Some thoughts about Work during the second cycle…

An area I haven’t touched on so far in my blog is that of work.

Many of us work and do so in an almost ‘automated / robotic’ fashion, whereby we never take the time to look at our work / life balance and how much of our time is dedicated to a job, a manager, a company.

It was during my second treatment cycle that I both had and took the time to think about my work and how little I’d heard from the people I spent 5 out the 7 days of the week with since getting diagnosed.

To give a bit of background….

The arrangement I had with my work, was that I would work as much as I physically could during my illness and in return they would pay me for the days I was sick. Luckily, a lot of my job involved work that could be done on my computer and phone so I was able to work remotely when well enough.

Due to the amount of chemotherapy I was having in a relatively short period of time, the physical effects and impact on my immune system meant I was unable to travel and work in the office.

It was mid march, some 6 weeks since I had last been in the office and other than a visit and contact with a colleague / friend at work and some contact with my team members, I was amazed at how little (zero) contact I had from my superiors. People I’d worked with for nearly 7 years, people I looked up to.

The lower my self esteem got during the journey, the more I wanted to hear from people to give me a ‘boost’ and almost some comfort knowing people cared for me. (of course I knew and was lucky to have so much care from my wife, parents, sister etc) but to hear from my work colleagues (those you spend so much of your life with) would have been nice.

In fact, the only time I did hear from them was when I sent my ‘work’ report in to let them know how much I’d worked or when I reached out to them.

It was funny. One day, after returning home from my second cycle of treatment, the door bell rang. Robin was upstairs working and my mum was at home with me helping out. I went to the door and there was a big bouquet of flowers covering a persons face. I opened the door, was given the flowers and came in the house with a smile on my face.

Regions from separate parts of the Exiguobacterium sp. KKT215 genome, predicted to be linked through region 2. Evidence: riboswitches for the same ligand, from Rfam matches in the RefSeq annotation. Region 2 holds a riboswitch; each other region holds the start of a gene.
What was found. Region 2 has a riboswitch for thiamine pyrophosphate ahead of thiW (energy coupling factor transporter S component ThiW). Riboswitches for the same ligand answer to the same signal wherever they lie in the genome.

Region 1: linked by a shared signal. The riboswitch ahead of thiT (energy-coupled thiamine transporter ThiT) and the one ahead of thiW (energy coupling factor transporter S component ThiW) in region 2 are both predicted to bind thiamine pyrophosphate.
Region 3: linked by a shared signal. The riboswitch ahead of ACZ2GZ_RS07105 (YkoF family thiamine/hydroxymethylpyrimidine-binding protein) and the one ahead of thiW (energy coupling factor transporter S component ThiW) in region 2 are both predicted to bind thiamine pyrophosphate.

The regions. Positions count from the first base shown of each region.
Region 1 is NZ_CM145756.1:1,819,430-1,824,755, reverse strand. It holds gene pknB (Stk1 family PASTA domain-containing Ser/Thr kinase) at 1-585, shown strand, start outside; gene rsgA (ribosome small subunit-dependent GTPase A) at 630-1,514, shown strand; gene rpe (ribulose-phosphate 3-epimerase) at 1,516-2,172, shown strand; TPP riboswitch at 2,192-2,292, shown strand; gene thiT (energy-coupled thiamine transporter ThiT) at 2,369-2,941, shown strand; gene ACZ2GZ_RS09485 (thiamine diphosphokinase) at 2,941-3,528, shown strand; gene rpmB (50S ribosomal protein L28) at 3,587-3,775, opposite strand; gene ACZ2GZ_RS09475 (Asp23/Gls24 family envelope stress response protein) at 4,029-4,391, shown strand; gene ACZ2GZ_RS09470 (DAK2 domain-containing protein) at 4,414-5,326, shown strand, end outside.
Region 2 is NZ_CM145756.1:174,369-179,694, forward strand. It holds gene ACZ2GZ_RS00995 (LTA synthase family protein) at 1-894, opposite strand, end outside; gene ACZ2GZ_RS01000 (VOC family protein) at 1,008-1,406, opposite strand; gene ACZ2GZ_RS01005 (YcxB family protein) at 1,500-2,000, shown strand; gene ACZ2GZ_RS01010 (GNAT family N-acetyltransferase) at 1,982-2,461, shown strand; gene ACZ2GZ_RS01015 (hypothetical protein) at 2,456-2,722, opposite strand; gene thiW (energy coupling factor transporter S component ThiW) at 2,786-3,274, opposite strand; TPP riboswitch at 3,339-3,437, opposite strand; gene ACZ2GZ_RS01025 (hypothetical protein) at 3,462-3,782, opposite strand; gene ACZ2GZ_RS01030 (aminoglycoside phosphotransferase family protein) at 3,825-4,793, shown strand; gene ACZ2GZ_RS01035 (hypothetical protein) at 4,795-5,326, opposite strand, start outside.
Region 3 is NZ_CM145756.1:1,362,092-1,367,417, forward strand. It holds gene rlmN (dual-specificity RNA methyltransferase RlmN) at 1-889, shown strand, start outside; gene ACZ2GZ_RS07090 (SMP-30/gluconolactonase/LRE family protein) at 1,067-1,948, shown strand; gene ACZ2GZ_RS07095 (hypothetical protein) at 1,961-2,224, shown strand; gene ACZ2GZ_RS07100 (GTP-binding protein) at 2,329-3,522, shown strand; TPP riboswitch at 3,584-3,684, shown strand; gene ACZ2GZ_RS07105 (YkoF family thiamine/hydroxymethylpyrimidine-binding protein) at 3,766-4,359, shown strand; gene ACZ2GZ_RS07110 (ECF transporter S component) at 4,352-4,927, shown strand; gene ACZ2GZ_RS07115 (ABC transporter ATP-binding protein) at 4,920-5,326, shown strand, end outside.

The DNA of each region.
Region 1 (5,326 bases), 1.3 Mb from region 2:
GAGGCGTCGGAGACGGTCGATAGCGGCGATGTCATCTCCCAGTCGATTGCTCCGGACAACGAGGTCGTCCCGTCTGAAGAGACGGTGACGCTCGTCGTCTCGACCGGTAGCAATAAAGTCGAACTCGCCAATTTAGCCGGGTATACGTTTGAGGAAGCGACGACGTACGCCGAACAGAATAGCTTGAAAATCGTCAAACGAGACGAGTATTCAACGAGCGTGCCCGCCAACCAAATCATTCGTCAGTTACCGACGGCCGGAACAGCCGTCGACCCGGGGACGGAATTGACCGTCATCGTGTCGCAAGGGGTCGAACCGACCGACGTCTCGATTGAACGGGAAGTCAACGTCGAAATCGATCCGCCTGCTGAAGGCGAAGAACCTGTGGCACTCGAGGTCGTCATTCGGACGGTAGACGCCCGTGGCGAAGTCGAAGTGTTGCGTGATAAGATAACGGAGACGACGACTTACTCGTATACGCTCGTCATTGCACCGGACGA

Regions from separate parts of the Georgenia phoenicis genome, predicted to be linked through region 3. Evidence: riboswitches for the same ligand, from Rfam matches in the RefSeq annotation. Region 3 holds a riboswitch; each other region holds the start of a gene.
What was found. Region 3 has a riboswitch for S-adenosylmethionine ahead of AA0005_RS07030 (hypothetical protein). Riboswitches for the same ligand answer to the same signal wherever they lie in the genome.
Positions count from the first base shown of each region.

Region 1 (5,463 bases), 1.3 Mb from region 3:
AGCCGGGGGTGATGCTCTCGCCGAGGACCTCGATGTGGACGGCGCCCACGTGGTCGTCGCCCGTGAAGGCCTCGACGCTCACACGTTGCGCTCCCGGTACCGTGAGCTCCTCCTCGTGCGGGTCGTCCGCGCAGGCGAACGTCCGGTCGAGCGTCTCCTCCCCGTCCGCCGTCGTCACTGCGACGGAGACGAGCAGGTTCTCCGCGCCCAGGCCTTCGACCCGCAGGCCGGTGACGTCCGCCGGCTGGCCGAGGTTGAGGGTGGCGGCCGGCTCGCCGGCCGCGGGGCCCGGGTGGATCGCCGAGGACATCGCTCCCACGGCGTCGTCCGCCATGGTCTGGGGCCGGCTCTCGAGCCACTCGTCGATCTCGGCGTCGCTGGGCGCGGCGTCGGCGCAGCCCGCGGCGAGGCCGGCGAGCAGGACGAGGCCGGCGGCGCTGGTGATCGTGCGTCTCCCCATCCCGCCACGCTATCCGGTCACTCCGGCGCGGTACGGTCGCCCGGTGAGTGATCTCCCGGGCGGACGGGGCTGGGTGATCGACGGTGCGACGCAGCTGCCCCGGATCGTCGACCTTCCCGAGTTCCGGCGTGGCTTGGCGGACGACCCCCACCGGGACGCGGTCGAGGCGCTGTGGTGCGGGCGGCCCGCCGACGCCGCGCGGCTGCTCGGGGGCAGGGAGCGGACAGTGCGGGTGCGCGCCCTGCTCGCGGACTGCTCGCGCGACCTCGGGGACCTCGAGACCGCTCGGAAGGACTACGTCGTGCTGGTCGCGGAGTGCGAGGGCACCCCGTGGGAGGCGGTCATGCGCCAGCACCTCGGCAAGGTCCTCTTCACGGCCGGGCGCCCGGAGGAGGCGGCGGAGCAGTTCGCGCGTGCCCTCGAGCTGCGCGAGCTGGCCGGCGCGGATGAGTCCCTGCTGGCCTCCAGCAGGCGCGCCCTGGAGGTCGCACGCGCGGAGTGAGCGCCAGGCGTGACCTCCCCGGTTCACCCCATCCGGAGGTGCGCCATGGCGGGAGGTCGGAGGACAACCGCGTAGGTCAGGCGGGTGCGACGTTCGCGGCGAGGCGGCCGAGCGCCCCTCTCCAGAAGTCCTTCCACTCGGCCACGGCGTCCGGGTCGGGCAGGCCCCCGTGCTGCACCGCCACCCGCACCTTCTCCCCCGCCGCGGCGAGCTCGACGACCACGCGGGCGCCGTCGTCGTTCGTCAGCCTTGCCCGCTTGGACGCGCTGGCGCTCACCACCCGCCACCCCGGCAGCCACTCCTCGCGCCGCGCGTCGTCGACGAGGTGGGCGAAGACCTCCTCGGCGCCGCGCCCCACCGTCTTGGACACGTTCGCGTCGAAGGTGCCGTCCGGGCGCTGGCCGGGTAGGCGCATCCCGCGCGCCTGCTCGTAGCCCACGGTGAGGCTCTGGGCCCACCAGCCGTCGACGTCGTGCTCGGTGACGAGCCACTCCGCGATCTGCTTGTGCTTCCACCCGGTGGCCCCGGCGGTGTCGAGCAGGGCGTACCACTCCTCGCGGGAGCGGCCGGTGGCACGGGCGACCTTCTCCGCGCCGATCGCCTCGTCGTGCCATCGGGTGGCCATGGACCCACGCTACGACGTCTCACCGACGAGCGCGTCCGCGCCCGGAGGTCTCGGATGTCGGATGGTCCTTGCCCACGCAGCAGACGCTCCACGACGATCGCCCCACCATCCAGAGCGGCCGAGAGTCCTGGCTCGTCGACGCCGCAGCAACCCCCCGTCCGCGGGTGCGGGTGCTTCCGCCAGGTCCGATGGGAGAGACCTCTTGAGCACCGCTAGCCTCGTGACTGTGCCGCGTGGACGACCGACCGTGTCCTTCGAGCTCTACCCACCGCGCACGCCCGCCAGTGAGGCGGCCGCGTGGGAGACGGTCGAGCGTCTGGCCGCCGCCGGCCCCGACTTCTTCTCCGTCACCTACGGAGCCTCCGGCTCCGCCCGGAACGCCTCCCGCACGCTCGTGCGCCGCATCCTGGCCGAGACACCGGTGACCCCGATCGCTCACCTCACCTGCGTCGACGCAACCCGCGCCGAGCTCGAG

My mum said ” wow, who are they from?” I don’t know I said. Inside I was really thought my work had eventually found an empathetic side and decided to send me a “thinking of you” gift.

Opening the small white envelope attached to the flowers and pulling out a card that read “Keep your chin up matey. Hope you’re getting better. Love from Chris, Jill and Jade. Keep smiling “xx

The flowers were from some long time family friends. I was wrong, work hadn’t thought of me. Putting that aside, I was so pleased to receive the message of encouragement and beautiful flowers. Thank you Chris, Jill and Jade!

I guess my point in this blog is just how wrong a company can get things. I hadn’t packed up my laptop and stopped working. I wanted to still be part of work as much as I could. But the complete lack of empathy and emotional support I received was none existent. I can only write about my own experience but I really hope the companies out there that we all work for have a much better understanding of what an employee facing cancer may need. I was of course grateful they paid my sick days. But a card, a phone call or a hospital visit would have gone so far in helping me emotionally.

Although I didn’t know it at the time, it was perhaps this lack of ‘human’ communication from work that would lead me to make a decision I was never expecting to.
To read more posts in time line order click here

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